• You should ask them at your barre place! Chances are good that the pay structure is similar (or worse), and if more people start asking, it could actually make the studios change their ways. Glad to hear your side hustle is much more fairly compensated!

  17. It’s not like MLM unless you also flood my Facebook feed with before-Yoga and after-Yoga pictures where the person looks sullen in the first photo (taken under fluorescent lights) and radiant with a slight smile / smirk under the soft glow of an iridescent bulb.

    There should also be time-limited Yoga teaching discounts and pictures posted from Aruba after you’ve been rewarded by Yoga-in-Fields for being a top Yoga teacher of other Yoga teachers (who will go on to teach more Yoga teachers).

    Great post.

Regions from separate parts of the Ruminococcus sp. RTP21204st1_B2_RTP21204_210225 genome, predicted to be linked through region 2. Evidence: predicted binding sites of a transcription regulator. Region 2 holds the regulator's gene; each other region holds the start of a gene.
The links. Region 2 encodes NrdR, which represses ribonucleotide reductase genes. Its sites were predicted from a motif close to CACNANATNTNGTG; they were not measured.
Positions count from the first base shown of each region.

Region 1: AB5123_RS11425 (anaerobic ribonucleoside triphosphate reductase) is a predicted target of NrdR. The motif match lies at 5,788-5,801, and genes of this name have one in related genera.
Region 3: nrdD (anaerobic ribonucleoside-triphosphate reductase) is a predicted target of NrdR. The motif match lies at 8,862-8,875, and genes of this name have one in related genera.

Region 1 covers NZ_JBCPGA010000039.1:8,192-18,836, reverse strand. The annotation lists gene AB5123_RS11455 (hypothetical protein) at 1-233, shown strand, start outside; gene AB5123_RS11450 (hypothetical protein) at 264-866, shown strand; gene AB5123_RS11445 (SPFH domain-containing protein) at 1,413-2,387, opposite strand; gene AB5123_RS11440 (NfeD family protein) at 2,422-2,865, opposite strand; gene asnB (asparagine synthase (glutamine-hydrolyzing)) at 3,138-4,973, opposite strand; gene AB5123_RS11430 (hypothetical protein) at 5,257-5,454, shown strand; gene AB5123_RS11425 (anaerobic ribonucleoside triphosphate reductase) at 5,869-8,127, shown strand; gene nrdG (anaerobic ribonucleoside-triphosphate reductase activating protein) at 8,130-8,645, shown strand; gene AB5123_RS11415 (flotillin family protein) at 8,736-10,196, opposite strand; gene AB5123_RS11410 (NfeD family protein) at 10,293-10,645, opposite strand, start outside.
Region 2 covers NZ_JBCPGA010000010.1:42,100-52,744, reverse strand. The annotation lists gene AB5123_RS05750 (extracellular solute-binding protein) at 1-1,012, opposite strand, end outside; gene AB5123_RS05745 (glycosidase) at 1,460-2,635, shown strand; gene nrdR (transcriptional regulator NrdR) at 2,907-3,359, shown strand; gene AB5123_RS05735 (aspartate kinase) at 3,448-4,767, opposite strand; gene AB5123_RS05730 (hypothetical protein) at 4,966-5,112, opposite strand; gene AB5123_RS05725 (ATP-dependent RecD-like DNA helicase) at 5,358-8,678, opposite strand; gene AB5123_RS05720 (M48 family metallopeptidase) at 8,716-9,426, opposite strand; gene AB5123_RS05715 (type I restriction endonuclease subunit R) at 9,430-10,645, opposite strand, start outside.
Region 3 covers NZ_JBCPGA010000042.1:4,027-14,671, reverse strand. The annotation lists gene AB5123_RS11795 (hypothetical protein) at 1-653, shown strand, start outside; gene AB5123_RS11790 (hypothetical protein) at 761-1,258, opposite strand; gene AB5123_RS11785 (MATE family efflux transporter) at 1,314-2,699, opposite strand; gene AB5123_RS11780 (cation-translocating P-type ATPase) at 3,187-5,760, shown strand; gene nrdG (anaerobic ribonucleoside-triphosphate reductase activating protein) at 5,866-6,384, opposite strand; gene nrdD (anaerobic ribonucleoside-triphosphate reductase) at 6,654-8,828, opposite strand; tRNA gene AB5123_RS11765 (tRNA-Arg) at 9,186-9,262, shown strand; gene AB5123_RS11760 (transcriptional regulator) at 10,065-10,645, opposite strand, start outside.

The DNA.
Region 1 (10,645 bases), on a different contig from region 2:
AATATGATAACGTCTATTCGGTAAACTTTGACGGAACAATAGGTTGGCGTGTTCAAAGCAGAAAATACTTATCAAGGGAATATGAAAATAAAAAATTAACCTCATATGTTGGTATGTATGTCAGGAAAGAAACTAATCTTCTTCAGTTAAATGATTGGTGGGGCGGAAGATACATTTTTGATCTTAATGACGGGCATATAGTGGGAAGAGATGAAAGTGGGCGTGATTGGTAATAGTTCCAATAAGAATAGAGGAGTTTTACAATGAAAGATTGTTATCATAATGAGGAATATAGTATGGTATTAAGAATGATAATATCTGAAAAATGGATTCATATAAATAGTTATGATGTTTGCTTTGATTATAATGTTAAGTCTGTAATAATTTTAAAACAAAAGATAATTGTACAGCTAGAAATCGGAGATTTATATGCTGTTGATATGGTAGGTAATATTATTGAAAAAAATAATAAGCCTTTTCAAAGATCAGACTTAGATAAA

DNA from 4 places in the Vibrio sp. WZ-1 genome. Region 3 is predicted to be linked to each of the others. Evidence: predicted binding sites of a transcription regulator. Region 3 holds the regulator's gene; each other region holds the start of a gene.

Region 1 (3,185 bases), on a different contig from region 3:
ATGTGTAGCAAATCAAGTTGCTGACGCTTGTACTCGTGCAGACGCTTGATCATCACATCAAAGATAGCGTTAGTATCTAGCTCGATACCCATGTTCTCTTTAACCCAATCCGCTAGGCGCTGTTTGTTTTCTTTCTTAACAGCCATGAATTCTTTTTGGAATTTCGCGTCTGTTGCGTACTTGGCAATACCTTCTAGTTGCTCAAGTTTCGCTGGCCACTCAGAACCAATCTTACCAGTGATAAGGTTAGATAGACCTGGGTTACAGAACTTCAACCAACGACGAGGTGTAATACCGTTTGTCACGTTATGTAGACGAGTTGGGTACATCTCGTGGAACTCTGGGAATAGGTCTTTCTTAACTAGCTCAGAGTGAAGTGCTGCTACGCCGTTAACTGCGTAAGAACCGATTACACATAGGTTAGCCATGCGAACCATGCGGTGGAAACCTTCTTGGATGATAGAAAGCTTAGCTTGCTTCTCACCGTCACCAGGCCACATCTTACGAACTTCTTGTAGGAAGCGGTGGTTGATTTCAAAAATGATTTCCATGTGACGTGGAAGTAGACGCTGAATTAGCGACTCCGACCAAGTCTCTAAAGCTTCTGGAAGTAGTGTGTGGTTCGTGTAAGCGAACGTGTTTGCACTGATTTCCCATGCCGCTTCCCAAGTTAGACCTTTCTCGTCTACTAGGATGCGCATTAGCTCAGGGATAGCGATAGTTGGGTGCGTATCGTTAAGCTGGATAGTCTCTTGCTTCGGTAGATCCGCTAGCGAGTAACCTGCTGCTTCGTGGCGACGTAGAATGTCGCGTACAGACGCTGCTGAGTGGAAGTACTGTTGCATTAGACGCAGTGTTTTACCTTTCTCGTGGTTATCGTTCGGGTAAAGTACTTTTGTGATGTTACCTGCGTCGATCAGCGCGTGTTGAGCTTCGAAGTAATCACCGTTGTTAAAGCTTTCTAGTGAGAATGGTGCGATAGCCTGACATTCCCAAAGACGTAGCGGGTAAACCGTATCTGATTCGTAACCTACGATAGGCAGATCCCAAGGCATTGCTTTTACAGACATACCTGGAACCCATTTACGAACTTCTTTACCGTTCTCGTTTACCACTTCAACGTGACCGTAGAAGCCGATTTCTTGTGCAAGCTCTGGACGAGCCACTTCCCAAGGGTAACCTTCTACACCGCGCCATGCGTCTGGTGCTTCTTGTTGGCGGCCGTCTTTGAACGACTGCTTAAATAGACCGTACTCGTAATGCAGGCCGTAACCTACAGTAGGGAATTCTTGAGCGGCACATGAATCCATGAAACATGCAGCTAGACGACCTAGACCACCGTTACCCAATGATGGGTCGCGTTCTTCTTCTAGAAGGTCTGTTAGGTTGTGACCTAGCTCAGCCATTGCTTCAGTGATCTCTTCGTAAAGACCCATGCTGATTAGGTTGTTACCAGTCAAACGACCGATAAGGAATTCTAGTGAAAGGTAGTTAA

Cheers!
    -PoF

  18. Fascinating to see the inside of the yoga business model. Definitely sounds like MLM to me!

    I participated in taekwondo for several years (a long time ago! and have the achy joints today probably because of it!). Lots of similarities in the business model. Charge $150/month for your attendees. Train them to black belt. They teach for free and in exchange receive discounted/free tuition. But you as the dojo owner juice them for special training, workshops, retreats, tournaments, testing for the next belt level, special weapons training, etc etc. The owners got filthy rich while the instructors got a good workout and not much else. You might end up cleaning the bathrooms, sweeping, vacuuming, sorting inventory (you have to sell gear and books to lower level students, you know??).